Many authors argue that levels of childlessness and fertility are a function of changing gender relations, but the mechanisms behind this association remain unclear and mainly untested. This study argues that the societal variation in gender role attitudes explains the link: a great variation in attitudes among potential partners leads to uncertainty and conflicts, which depresses people’s propensity for parenthood. This idea is tested with multilevel logistic regression models for 6305 individuals in 38 countries on all continents, using ISSP 2012 data. Measures for the average gender role attitude in the society as well as the dispersion in attitudes are regressed on whether individuals have at least one child or are childless. Attitudes are captured using factor analysis and are opinions towards the gendered division of given tasks and privileges, such as childrearing or the uptake of parental leave. The dispersion in attitudes is the standard deviation of the factor variable in the given country. The analysis gives support to the hypothesis: the greater the variation in gender role attitudes, the higher the chance for individuals to remain childless. The association is significant and holds against various robustness checks.
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To describe different forms of gender relations, mainly the contrast between the male breadwinner and the dual earner gender roles, various terms are used: gender-asymmetric, traditional, old or unequal versus gender-symmetric, new, modern, gender-equal or gender-equitable. Particularly, the term ‘gender-equitable’ could be misleading though as different societies and societies at different times might regard different gender roles as equitable (cf. McDonald 2013).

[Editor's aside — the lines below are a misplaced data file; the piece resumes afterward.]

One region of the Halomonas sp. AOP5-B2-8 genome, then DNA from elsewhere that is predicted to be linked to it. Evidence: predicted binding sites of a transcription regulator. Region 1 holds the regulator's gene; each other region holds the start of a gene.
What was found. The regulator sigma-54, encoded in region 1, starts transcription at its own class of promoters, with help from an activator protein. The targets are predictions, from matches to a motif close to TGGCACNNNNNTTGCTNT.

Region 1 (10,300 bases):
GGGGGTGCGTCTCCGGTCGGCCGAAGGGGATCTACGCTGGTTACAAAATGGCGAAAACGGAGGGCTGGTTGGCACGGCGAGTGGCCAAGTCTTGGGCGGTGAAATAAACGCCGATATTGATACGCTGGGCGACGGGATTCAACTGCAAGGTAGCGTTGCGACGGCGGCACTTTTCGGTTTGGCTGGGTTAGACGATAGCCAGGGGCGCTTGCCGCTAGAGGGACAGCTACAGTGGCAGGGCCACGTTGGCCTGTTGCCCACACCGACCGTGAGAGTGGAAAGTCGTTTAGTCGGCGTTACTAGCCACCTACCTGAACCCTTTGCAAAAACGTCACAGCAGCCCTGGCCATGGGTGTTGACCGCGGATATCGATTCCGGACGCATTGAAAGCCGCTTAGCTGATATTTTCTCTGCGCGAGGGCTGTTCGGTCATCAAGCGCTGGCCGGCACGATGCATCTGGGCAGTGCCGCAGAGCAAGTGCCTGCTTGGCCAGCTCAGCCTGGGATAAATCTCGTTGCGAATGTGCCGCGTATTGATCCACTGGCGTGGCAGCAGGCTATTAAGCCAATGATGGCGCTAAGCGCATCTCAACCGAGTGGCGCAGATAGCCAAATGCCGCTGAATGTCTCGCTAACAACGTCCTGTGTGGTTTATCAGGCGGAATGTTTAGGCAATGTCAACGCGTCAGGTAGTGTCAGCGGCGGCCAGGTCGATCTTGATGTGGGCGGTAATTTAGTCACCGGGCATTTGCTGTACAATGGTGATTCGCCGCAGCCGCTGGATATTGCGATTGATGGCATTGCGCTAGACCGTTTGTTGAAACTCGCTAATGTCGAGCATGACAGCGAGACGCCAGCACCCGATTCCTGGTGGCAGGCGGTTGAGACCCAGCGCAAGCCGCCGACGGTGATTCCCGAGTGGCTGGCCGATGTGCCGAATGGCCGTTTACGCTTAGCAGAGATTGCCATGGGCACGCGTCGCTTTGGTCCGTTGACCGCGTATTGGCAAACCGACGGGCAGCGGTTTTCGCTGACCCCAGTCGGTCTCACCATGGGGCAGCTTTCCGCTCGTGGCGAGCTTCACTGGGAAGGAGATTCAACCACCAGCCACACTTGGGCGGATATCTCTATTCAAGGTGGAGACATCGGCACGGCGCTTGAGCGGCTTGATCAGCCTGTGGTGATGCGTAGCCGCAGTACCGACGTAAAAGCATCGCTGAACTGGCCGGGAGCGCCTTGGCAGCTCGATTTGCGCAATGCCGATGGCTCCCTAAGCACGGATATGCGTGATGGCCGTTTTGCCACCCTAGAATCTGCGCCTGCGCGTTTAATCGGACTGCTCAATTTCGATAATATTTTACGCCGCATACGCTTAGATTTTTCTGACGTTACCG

In an endnote next to a graph on the ‘Relationship between gender egalitarianism and partnership stability, late 1980s’ Esping-Andersen and Billari (2015, p. 22) discuss the comparison of two measures for ‘the hegemony of gender norms: either a simple headcount (share of egalitarians in the population) or the coefficient of variation (to capture the degree of value uniformity in the population). Our estimations produce essentially the same result’ (Esping-Andersen and Billari 2015, p. 26). For binary variables, coefficient of variation is no suitable indicator for the degree of uniformity or variation (Vogt and Johnson 2011, p. 59). Standard deviation and variance are measures for the degree of variation in a dummy variable, but a distinct interpretation of variation and mean value provides little insight: variation and mean value determine each other mathematically. For each mean value, there is only one mathematically possible value for variance of standard deviation. For each value of standard deviation, there are two possible corresponding mean values, one being \(.5+x\), the other \(.5-x\). An example: if the mean value of a binary variable is .75, the standard deviation is forced to be .44. A population with a standard deviation of .44 could have one of the two mean values \(.5+.25=.75\) or \(.5-.25=.25\). In the case of Esping-Andersen and Billari (2015), all mean values are greater than .5. Thus, within their range of data, mean values perfectly predict levels of variation and vice versa. Using the coefficient of variation, the standard deviation divided by the mean value, is not a suitable measure for the degree of variation of a dummy variable. To give an example, let us compare two populations of each 100 individuals. Population A is egalitarian: 90 individuals hold egalitarian views, 10 non-egalitarian ones. Population B is the opposite case: 10 individuals hold egalitarian views, 90 non-egalitarian ones. Intuition and standard deviation (or variance) would suggest that both populations have the same degree of variation or hegemony in attitudes (standard deviation = .30, variance = .09). The coefficient of variation would show a very different picture: it is 3.02 for population A and .36 for population B (consider also that on binary outcomes the assignment of ones and zeros is arbitrary: there is no compelling reason why egalitarians should be coded one and non-egalitarians zero, rather than the other way around). In fact by using the coefficient of variation Esping-Andersen and Billari (2015) measure practically nothing else than the mean value: in the range of their mean values, going from around .5 to close to 1, the correlation between mean value and coefficient of variation is − .99 (tested on a dummy dataset).